Weatherspoon to be part of revival

“Sean Weatherspoon is going to be an important part of building this defense and building this team,” Falcons general manager Thomas Dimitroff said. “He has that side of him and that leadership that we need across the board.”

Weatherspoon was not happy last season as the defense descended to the bottom of the league. He took umbrage with the weekly updates on where the defense was ranked.

He’s been working diligently and has started to run seven months into which could be an 8-to-10 month rehab.

“He’s a guy that’s really, really focused on his rehab,” Dimitroff said. “We need him back in this organization to help us go to another level. He’s starting to move around.”

Weatherspoon, the team’s first-round pick in the 2010 draft (19th overall), was headed into a contract season before rupturing his Achilles tendon while running with the training staff in June.

Weatherspoon, 26, was coming off a tough campaign in 2013. The 6-foot, 1-inch and 241-pound linebacker, spent part of the season on injured reserve/designated to return with a foot injury before making it back, only to exit again with a knee injury.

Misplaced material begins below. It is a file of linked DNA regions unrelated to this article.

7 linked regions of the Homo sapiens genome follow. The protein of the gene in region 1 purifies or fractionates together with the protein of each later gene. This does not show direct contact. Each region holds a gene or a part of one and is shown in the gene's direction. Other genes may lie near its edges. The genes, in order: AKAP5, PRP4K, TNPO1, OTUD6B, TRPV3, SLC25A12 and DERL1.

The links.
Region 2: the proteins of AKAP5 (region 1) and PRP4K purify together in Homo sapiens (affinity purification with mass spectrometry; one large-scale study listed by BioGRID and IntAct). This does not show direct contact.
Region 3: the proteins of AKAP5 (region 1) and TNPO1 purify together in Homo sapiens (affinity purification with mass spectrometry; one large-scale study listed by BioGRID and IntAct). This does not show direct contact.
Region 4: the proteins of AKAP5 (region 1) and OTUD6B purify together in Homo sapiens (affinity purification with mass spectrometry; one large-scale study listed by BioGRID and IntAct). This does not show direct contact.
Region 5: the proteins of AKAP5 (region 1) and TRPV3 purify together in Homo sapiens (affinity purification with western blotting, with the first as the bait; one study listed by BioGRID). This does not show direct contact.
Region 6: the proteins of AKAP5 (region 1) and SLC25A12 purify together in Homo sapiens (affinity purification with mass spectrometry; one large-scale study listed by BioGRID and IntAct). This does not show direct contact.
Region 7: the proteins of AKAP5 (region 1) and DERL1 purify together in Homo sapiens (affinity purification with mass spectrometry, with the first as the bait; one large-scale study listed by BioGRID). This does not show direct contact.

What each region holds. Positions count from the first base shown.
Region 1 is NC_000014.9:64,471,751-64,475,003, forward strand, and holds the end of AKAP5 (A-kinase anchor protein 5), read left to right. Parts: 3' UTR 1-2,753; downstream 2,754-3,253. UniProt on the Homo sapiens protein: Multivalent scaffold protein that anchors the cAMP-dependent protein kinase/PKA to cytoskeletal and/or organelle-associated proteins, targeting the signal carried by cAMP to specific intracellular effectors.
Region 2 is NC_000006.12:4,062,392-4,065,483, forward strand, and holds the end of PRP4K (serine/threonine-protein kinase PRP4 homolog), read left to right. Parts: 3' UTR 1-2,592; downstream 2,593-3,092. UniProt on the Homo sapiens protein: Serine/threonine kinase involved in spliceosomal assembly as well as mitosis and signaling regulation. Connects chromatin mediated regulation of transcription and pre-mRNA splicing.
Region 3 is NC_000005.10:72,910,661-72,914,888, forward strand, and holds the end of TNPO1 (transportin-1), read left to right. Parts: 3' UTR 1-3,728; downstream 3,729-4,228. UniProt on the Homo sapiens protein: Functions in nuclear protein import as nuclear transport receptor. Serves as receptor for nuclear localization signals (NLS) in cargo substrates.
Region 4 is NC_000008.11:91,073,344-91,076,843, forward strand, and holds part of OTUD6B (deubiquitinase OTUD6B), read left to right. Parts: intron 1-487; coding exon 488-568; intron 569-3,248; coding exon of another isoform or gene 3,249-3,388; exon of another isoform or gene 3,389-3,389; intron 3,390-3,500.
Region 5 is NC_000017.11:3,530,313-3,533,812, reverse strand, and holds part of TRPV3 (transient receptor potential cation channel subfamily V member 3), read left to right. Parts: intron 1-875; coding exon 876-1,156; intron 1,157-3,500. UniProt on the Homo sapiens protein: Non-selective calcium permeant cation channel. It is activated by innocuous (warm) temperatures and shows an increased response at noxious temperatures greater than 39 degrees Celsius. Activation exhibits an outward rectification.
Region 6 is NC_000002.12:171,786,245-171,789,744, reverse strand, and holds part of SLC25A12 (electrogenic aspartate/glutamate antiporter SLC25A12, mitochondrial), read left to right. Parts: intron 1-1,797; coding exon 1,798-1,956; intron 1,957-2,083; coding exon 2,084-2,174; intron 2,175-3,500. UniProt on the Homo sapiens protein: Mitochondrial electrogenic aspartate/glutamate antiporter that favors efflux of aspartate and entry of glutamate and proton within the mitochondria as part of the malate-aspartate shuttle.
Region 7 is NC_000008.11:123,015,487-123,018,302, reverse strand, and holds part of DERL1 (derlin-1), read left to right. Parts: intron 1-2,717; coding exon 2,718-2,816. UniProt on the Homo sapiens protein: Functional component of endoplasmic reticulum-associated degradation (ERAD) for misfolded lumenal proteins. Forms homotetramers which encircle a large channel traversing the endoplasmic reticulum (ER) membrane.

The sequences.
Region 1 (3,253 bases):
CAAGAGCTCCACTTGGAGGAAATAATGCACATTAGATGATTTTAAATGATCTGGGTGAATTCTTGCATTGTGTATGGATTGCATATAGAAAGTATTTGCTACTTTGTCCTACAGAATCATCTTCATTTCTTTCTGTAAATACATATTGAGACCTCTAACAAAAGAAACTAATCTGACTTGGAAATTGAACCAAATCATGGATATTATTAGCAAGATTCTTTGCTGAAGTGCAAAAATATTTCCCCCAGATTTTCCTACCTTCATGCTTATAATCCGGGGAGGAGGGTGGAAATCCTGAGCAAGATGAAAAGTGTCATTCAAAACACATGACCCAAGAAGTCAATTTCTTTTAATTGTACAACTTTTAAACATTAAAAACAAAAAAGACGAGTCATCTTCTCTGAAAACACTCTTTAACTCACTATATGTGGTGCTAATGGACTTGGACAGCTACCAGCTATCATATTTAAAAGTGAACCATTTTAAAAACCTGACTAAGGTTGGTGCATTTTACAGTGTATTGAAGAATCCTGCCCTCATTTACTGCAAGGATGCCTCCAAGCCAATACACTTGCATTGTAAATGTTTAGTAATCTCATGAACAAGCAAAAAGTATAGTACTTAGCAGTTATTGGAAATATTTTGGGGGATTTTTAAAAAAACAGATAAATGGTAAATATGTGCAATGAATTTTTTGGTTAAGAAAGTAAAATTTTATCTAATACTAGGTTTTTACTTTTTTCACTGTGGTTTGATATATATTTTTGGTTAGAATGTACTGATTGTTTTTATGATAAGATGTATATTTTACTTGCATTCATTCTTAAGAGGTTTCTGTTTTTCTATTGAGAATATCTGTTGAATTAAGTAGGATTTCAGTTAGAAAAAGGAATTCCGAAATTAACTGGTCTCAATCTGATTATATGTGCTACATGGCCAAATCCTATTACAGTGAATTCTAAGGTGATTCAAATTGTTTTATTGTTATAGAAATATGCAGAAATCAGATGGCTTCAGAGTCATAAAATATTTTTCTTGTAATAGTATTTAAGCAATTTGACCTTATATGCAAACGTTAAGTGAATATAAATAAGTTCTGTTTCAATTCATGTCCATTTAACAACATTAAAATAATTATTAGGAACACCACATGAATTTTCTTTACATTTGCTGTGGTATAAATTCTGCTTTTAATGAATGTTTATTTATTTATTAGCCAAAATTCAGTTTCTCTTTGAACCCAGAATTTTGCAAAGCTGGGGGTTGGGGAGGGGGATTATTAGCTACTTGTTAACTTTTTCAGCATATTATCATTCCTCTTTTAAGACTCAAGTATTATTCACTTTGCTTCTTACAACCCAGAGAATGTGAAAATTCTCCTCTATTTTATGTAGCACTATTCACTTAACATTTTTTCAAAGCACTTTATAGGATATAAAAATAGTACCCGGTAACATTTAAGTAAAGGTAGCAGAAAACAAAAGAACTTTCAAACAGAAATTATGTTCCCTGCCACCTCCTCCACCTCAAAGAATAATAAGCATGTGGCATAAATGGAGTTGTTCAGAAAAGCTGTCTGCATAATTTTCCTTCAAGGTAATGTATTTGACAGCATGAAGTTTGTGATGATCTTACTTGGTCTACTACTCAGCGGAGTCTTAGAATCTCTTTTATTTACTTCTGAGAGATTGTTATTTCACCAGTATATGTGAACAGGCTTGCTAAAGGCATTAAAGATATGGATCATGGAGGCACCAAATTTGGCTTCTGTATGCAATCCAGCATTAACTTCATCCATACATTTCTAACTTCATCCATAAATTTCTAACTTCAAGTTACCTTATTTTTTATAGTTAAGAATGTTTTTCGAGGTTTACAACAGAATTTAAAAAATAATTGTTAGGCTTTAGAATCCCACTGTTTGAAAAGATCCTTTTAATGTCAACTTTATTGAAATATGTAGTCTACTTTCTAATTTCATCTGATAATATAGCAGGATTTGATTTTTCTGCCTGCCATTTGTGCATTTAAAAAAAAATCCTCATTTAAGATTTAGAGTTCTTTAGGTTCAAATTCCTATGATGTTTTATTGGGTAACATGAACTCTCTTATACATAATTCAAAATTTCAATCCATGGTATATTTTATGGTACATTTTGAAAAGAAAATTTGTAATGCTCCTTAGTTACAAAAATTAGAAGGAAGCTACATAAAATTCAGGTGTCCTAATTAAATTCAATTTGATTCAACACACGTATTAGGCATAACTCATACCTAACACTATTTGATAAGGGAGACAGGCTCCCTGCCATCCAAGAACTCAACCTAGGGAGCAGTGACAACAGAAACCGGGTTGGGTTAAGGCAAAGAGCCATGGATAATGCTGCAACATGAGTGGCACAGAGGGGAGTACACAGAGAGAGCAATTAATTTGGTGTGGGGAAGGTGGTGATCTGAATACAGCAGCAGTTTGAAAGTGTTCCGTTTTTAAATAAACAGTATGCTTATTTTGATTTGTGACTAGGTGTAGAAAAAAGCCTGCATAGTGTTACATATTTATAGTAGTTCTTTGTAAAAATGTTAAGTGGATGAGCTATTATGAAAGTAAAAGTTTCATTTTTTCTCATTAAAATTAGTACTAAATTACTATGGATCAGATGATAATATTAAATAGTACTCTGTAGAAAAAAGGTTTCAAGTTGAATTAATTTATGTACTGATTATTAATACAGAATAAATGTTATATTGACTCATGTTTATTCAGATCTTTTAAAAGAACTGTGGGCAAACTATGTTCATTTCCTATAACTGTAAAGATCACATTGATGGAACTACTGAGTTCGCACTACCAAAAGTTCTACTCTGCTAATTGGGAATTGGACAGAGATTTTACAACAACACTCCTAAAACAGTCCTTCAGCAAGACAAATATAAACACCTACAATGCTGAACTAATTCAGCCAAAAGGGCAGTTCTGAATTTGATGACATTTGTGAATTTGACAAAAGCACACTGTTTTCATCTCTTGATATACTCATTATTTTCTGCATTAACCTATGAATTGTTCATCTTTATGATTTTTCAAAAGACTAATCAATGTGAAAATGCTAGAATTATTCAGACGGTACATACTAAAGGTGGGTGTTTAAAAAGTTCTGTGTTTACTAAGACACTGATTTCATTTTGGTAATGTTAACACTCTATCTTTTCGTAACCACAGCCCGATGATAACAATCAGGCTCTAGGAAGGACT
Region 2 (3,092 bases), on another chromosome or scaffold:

After the surgery, Weatherspoon faces a long recovery period.

“For him to go back to being an inside linebacker, he’s going to be out closer to four or five months, but once he’s healed he has to rehab again,” said Dr. Phillip Kwong, a foot and ankle surgeon at Kerlan-Jobe Orthopaedic Clinic in Los Angeles.

The rehab from an Achilles tendon injury is arduous.

“He’s going to be very weak with his push-off,” Kwong said. “He’s not going to have the strength to have explosive movements pushing off. That’s mainly it. The weakness of the calf muscle doesn’t give you good control of your knee and your ankle. That’s going to limit his ability to push-off, run and change direction.”

The Achilles is not a career-ending injury. Former Falcons cornerback Brent Grimes came back from an Achilles and returned to Pro Bowl form for the Dolphins after he wasn’t re-signed.

“It doesn’t have to be career-ending,” Kwong said. “If they can repair it properly and rehab him properly so that he has good movement on his ankle up-and-down and side-to-side, then if he (regains) good strength, he can come back.”

Support real journalism. Support local journalism. Subscribe to The Atlanta Journal-Constitution today. See offers.

Your subscription to the Atlanta Journal-Constitution funds in-depth reporting and investigations that keep you informed. Thank you for supporting real journalism.

X